Determining the VAT rate of supplies in the financial services industry

Supplies of qualifying financial services are exempt from VAT.  This can include supplies of related services, such as intermediation and certain management services.  The principal VAT issue for those making supplies in the financial services industry is how to determine whether a service takes on the exemption of the overarching financial service to which it contributes.

This a complex and technical VAT issue, but the result itself is also of critical importance for suppliers.  Consider a financial adviser, fund manager, introducer, analyst, administrator, etc. charging VAT to a private individual or an exempt financial customer.  These customers cannot recover the VAT charged to them.  Consequently, either the price of the services increases for the customer or, if the price remains unchanged, the supplier’s profits decrease.  Exemption is often the difference between a viable service line and an unprofitable one.

On 7 March 2013, the CJEU issued judgments in two cases which demonstrate the difficulties in determining the correct VAT rate.

  • GfBk Gesellschaft für Börsenkommunikation mbH v Finanzamt Bayreuth [C-275/11]
  • Wheels Common Investment Fund Trustees Ltd and others v Revenue and Customs Commissioners [C‑424/11]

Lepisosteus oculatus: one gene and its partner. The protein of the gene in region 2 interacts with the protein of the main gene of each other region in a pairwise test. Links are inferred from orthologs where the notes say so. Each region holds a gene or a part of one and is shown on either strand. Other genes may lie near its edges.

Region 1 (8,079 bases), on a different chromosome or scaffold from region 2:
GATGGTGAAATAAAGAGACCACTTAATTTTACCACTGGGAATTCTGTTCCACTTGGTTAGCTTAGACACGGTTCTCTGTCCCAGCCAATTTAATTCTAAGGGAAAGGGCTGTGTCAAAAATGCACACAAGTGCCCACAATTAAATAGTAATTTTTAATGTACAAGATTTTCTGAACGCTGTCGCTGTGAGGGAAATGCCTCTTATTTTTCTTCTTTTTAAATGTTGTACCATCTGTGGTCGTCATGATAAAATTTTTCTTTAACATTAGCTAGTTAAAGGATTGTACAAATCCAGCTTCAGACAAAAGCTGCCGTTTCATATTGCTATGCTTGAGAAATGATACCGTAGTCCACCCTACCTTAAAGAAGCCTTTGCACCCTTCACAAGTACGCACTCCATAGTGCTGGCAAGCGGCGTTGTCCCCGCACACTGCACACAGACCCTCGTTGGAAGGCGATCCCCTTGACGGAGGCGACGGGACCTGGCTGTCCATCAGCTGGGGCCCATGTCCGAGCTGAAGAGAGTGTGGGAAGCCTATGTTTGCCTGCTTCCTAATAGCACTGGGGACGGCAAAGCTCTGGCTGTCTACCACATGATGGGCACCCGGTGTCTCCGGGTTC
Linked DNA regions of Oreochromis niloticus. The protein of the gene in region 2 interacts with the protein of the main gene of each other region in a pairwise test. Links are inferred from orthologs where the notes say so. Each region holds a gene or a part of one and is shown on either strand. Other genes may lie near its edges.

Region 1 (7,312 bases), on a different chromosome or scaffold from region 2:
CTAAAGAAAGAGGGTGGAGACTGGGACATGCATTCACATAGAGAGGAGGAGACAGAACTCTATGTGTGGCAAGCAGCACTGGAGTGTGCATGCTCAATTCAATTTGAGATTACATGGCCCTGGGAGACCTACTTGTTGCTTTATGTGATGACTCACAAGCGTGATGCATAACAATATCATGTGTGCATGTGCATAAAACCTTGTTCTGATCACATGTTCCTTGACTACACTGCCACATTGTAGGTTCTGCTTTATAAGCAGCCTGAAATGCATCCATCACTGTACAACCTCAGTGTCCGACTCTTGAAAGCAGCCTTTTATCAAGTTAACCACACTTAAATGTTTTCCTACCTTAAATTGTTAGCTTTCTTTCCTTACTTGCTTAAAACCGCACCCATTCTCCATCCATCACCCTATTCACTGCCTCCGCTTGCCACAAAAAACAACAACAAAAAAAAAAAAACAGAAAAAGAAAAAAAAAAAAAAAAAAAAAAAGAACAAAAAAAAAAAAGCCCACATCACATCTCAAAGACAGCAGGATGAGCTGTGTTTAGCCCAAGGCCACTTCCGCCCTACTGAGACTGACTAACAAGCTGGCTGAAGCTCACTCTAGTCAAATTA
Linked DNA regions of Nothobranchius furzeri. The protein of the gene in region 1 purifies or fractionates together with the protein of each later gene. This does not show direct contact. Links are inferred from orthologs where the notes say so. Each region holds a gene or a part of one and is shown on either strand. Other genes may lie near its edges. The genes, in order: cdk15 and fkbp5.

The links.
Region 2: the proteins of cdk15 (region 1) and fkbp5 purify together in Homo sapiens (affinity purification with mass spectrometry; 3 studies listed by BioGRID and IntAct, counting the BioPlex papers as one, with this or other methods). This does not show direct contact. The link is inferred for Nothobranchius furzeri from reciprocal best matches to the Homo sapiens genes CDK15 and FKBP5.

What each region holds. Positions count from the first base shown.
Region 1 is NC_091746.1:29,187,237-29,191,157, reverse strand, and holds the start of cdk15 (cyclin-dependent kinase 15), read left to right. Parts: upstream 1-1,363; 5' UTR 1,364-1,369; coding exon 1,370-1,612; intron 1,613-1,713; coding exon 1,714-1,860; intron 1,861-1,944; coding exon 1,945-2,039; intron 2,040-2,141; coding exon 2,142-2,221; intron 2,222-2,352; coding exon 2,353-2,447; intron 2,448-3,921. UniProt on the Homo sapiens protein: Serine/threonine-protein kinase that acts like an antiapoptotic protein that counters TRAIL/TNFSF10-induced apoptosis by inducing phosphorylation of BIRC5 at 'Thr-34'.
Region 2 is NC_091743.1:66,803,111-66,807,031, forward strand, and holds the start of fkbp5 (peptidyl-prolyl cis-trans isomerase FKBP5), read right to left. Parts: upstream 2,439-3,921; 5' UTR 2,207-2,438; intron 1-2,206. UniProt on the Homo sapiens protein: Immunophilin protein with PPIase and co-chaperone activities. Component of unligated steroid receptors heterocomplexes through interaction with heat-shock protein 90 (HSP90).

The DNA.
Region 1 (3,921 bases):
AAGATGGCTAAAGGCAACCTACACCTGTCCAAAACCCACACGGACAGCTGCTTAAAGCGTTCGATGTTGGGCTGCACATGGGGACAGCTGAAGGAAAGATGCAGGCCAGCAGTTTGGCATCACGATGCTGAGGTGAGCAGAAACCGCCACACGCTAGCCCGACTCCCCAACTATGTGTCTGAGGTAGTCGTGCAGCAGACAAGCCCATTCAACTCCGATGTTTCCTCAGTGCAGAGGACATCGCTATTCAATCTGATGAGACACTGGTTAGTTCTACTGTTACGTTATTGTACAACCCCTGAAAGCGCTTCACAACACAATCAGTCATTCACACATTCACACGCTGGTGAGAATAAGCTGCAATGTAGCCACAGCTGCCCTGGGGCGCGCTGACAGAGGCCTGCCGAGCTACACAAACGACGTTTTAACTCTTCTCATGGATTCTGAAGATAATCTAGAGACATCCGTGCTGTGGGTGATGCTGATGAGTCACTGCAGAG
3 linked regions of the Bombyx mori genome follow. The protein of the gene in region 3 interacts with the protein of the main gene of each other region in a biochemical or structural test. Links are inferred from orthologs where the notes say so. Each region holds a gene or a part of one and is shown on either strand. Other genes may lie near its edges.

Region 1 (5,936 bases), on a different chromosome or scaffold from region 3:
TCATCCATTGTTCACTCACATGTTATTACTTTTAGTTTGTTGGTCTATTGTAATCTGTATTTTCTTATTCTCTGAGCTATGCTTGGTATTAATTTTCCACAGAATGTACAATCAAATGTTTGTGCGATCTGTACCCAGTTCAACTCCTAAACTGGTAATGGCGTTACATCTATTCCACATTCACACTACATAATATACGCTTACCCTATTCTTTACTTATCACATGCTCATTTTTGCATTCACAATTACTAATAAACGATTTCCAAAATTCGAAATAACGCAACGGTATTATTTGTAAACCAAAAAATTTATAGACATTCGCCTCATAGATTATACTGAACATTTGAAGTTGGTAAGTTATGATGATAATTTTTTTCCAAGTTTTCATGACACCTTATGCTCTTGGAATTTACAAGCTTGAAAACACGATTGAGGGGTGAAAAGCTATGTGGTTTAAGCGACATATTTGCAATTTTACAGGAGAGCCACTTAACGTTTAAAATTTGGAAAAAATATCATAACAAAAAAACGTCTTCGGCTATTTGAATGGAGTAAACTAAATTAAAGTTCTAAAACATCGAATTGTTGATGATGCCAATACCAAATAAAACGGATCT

GfBk provided financial advice to a fund manager.  The management of a fund open to investment by the public is exempt.  The CJEU ruled that the financial adviser’s services were part of the overarching management activity of a qualifying fund.  The financial adviser’s services were therefore exempt too.

Wheels managed a pension fund.  However, the CJEU ruled that the pension fund was not a qualify fund, as it was not open to investment by the public.  Wheels was therefore required to charge VAT on its management services to the fund.

In addition to affecting the taxpayer’s profitability, the distinction between the two cases highlights the complexity of the VAT issues facing suppliers in the financial services industry.  For example, the financial adviser GfBk can now exempt its supplies to its fund manager customer, but would be required to charge VAT if it supplied identical services to Wheels.

This is just one of the many VAT issues a financial adviser might have to resolve.  Even when it is clear that the customer manages a qualifying fund, are the adviser’s services exempt as part of the overarching management activity?  Similarly, for a financial adviser introducing buyers of financial services to suppliers, does the adviser’s activity qualify as exempt financial intermediation?  Even then, the adviser must determine whether any advisory elements are also exempt as part of that overarching financial intermediation.  These are not straightforward issues.

For further information on the VAT exemptions for services in the financial industry, please contact the TaxDesk on 0845 4900 509 and ask for Kevin Hall.